David Bourget (Western Ontario)
David Chalmers (ANU, NYU)
Rafael De Clercq
Jack Alan Reynolds
Learn more about PhilPapers
Is Hume, or is he not, a realist about what Galen Strawson calls “Causation” (with a capital “C”) and Simon Blackburn calls “thick connexions”, that is, necessary connexions between events that go beyond functional relations of regular succession? With this “New Hume” debate now in its third decade, one might feel entitled to wonder whether there is any determinate answer to be had. Both sides have found plenty of Humean quotations to throw at their opponents, passages which taken in isolation might appear to settle the question in their favour. At the same time, both sides have been able to construct plausible accounts of why their opponents’ favoured quotations lack the force that they initially appear to have, and some of these accounts have been not only plausible but philosophically illuminating, unearthing subtle complexities in Hume’s thought which promise – whatever the eventual outcome of the debate – to leave Hume scholarship much richer than had the debate never arisen. This might suggest that the appropriate response is to give up the quest for a definitive answer, to see partial truth on both sides, and to acknowledge that Hume’s thought contains an unresolved tension, with strains both of realism and antirealism about Causation.1 But such a reaction, though natural, would I believe be premature, for two related reasons, concerning respectively the importance to Hume of his theory of causation, and its intimate – but sometimes under-explored – relationships with other aspects of his thought.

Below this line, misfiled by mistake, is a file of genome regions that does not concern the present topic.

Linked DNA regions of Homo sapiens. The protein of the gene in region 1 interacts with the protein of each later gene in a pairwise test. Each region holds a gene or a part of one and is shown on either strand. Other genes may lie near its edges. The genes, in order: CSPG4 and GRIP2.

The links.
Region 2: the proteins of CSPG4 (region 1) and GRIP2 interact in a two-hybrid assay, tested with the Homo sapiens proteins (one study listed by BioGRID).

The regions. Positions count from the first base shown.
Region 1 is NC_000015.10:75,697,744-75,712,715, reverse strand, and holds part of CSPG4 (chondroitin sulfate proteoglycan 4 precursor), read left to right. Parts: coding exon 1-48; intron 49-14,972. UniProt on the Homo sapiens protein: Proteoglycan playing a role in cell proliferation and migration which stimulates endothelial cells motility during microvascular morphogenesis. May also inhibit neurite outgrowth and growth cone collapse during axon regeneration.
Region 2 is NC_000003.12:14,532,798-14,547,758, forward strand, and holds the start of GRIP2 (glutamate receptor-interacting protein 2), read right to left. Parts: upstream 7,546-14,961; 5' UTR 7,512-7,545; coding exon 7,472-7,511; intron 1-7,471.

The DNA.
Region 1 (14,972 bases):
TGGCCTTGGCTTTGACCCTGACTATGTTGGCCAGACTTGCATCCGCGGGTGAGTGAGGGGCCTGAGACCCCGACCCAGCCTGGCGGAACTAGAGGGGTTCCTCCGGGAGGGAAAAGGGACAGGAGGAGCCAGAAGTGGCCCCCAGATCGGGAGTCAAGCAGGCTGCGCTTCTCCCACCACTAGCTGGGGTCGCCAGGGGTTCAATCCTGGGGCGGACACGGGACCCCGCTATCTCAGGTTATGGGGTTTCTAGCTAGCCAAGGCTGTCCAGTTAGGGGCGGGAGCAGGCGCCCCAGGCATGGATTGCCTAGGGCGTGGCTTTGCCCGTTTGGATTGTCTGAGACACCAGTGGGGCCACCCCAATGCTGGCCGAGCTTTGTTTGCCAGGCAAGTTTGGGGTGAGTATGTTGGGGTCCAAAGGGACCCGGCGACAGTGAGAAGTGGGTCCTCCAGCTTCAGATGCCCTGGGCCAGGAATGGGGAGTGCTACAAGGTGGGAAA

|Keywords||No keywords specified (fix it)|
|Categories||categorize this paper)|
Setup an account with your affiliations in order to access resources via your University's proxy server
Configure custom proxy (use this if your affiliation does not provide a proxy)
|Through your library||
References found in this work BETA
No references found.
Citations of this work BETA
No citations found.
Similar books and articles
Galen Strawson (1989). The Secret Connexion: Causation, Realism, and David Hume. Oxford University Press.
Peter Millican (2009). Hume, Causal Realism, and Causal Science. Mind 118 (471):647-712.
Justin Broackes (1993). Did Hume Hold a Regularity Theory of Causation? British Journal for the History of Philosophy 1 (1):99 – 114.
James Hill (2012). How Hume Became 'The New Hume': A Developmental Approach. Journal of Scottish Philosophy 10 (2):163-181.
Peter Millican (2007). Humes Old and New: Four Fashionable Falsehoods, and One Unfashionable Truth. Aristotelian Society Supplementary Volume 81 (1):163-199.
Ryu Susato (2012). David Hume. Hume Studies 36 (2):240-242.
Scott Black (2011). Thinking in Time in Hume's Essays. Hume Studies 36 (1):3-23.
Rico Vitz (2009). Doxastic Virtues in Hume's Epistemology. Hume Studies 35 (1/2):211-29.
Helen Beebee (2013). Hume's Two Definitions: The Procedural Interpretation. Hume Studies 37 (2):243-274.
P. J. E. Kail (2011). Précis of Projection and Realism in Hume's Philosophy. Hume Studies 36 (1):61-65.
Angela Coventry (2006). Hume's Theory of Causation: A Quasi-Realist Interpretation. Continuum Books.
James Baillie (2000). Hume on Morality. Routledge.
Added to index2010-12-22
Total downloads53 ( #43,145 of 1,696,514 )
Recent downloads (6 months)12 ( #47,511 of 1,696,514 )
How can I increase my downloads?